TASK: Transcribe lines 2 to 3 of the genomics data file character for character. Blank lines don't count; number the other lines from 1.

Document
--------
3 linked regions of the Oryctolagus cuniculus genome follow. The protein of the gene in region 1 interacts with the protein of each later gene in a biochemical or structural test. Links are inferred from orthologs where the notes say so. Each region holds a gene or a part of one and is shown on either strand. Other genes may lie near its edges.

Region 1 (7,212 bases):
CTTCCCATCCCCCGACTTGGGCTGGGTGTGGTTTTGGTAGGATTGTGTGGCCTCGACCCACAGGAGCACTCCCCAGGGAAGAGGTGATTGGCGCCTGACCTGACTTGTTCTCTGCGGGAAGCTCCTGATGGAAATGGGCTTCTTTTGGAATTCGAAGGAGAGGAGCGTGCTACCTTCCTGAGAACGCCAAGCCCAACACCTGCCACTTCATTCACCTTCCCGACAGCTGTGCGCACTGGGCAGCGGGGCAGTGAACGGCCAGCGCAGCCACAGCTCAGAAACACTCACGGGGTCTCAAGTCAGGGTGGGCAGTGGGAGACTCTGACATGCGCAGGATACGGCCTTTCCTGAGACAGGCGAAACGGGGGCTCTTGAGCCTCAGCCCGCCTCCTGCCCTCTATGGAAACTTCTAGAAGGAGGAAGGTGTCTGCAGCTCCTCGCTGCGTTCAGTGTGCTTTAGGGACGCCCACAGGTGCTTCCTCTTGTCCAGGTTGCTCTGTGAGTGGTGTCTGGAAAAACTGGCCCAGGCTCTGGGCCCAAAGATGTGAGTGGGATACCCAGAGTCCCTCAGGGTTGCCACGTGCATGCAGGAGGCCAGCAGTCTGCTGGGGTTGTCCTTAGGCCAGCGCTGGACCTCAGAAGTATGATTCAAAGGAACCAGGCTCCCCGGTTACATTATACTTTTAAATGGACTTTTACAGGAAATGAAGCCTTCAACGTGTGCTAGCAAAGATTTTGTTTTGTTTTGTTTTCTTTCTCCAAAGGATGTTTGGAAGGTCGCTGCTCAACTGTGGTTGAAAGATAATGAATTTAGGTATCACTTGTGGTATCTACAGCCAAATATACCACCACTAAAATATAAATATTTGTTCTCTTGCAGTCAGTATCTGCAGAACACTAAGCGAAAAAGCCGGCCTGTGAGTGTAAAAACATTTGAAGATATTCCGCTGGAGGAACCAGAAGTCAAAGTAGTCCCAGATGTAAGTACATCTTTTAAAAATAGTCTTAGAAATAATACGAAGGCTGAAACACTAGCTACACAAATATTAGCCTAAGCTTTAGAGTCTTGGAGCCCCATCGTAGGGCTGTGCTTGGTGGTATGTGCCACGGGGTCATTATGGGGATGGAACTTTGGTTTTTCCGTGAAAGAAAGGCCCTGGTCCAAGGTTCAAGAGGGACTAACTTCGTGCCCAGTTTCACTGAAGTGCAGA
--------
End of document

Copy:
Region 1 (7,212 bases):
CTTCCCATCCCCCGACTTGGGCTGGGTGTGGTTTTGGTAGGATTGTGTGGCCTCGACCCACAGGAGCACTCCCCAGGGAAGAGGTGATTGGCGCCTGACCTGACTTGTTCTCTGCGGGAAGCTCCTGATGGAAATGGGCTTCTTTTGGAATTCGAAGGAGAGGAGCGTGCTACCTTCCTGAGAACGCCAAGCCCAACACCTGCCACTTCATTCACCTTCCCGACAGCTGTGCGCACTGGGCAGCGGGGCAGTGAACGGCCAGCGCAGCCACAGCTCAGAAACACTCACGGGGTCTCAAGTCAGGGTGGGCAGTGGGAGACTCTGACATGCGCAGGATACGGCCTTTCCTGAGACAGGCGAAACGGGGGCTCTTGAGCCTCAGCCCGCCTCCTGCCCTCTATGGAAACTTCTAGAAGGAGGAAGGTGTCTGCAGCTCCTCGCTGCGTTCAGTGTGCTTTAGGGACGCCCACAGGTGCTTCCTCTTGTCCAGGTTGCTCTGTGAGTGGTGTCTGGAAAAACTGGCCCAGGCTCTGGGCCCAAAGATGTGAGTGGGATACCCAGAGTCCCTCAGGGTTGCCACGTGCATGCAGGAGGCCAGCAGTCTGCTGGGGTTGTCCTTAGGCCAGCGCTGGACCTCAGAAGTATGATTCAAAGGAACCAGGCTCCCCGGTTACATTATACTTTTAAATGGACTTTTACAGGAAATGAAGCCTTCAACGTGTGCTAGCAAAGATTTTGTTTTGTTTTGTTTTCTTTCTCCAAAGGATGTTTGGAAGGTCGCTGCTCAACTGTGGTTGAAAGATAATGAATTTAGGTATCACTTGTGGTATCTACAGCCAAATATACCACCACTAAAATATAAATATTTGTTCTCTTGCAGTCAGTATCTGCAGAACACTAAGCGAAAAAGCCGGCCTGTGAGTGTAAAAACATTTGAAGATATTCCGCTGGAGGAACCAGAAGTCAAAGTAGTCCCAGATGTAAGTACATCTTTTAAAAATAGTCTTAGAAATAATACGAAGGCTGAAACACTAGCTACACAAATATTAGCCTAAGCTTTAGAGTCTTGGAGCCCCATCGTAGGGCTGTGCTTGGTGGTATGTGCCACGGGGTCATTATGGGGATGGAACTTTGGTTTTTCCGTGAAAGAAAGGCCCTGGTCCAAGGTTCAAGAGGGACTAACTTCGTGCCCAGTTTCACTGAAGTGCAGA